This case dealt with the claims for damages under section 4 of the Damages (Scotland) Act 2011 by the three grandchildren of a man who died in a road traffic accident. The level of damages awarded to his two youngest grandchildren (they were 3 years old and in utero at the time of their grandfather's death) to compensate them for the loss of his society and guidance were significantly higher than previous awards in cases like this. The grandchildren who was 3 years old at the time of death was awarded £16,000 and the one unborn then was awarded £14,000.
Given this significant increase in the damages awarded to grandchildren, pursuers may well consider arguing in a fatal case that a child of a child of the victim, conceived after the victim's death, is a grandchild of the deceased under the 2011 Act and so entitled to damages for loss of society and guidance. Such a claimant would, of course, need to be born during the period that the deceased would have been expected to survive until, had the breach of duty leading to the death not occurred.
One can well imagine that any legal argument by a "grandchild" conceived after the death of the deceased would be prefaced by the point that it would simply be unfair for unborn "grandchildren" to lose out, when those in utero at the time of death are entitled to damages. Pursuers could benefit from section 14 of the 2011 Act which defines the categories of relative entitled to section 4 damages, including a person who is a grandchild. This is potentially significant as the forerunner to the 2011 Act, the Damages (Scotland) Act 1976 (as amended) merely included within the definition of a relative entitled to this type of damages someone who was a grandchild of the deceased. The use of "was" in the 1976 Act indicated that the grandchild had to have been conceived (and then gone on to be born) when the fatality took place. Cohen v Shaw 1992 SLT 1022 supports this interpretation. Section 14 of the 2011 Act, in including spouses and civil partners amongst the categories of relative entitled to damages, says spouses and civil partners must be so "immediately before the death". This "immediately before the death" wording is absent when the other categories of relative are described in section 14. This point too would support the case of a "grandchild" conceived after death.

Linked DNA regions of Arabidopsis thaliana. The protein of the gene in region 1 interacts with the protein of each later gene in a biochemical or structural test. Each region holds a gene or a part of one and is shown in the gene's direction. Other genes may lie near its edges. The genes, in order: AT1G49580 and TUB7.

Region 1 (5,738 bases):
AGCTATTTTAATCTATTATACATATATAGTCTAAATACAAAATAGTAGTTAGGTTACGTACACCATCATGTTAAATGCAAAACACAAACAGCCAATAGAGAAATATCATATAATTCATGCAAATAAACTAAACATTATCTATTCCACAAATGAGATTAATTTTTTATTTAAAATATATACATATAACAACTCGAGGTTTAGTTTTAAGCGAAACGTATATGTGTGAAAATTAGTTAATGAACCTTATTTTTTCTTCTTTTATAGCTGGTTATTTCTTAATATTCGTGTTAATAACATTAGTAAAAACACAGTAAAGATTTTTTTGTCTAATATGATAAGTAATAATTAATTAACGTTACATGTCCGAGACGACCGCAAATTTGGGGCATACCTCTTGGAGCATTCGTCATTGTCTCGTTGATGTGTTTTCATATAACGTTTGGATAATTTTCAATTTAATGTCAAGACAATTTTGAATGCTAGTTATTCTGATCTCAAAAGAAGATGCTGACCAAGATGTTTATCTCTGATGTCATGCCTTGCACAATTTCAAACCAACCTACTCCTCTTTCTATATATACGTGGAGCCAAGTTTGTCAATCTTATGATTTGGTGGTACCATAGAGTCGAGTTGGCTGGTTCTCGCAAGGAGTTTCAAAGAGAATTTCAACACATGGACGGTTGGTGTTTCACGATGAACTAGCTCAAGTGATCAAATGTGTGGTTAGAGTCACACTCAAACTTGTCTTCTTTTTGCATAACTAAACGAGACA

A defender's response to these points would no doubt be that a line has to be drawn somewhere on grounds of policy, and, for a person to be classed as a "grandchild", the grandparent would need to have been alive at the time of conception. One can see the attraction of this argument. Is it right to call someone a "grandchild" of a deceased person when the death took place before the child came into being, and there was never a point in time when their respective existences overlapped? The "policy" argument here is bolstered by section 29(3B) of the Human Fertilisation and Embryology Act 1990. This provides that a child born as a result of conception by artificial methods, and after his father's death, is only his child in law for the purposes of birth registration.
Were section 11 interpreted in a way favourable to unborn "grandchildren", the other categories of relative (such as siblings, aunts, uncles, nephews and nieces) entitled to compensation under section 4 of the Act who were conceived, and then born, after the date of death, would also be entitled to compensation.
We suspect that in the right fatal case (i.e. one where the deceased left a large family including children who both conceived and had a number of children after the date of death), it may well be argued that these children of the deceased's children are grandchildren also entitled to damages under section 4 of the 2011 Act.
We shall see…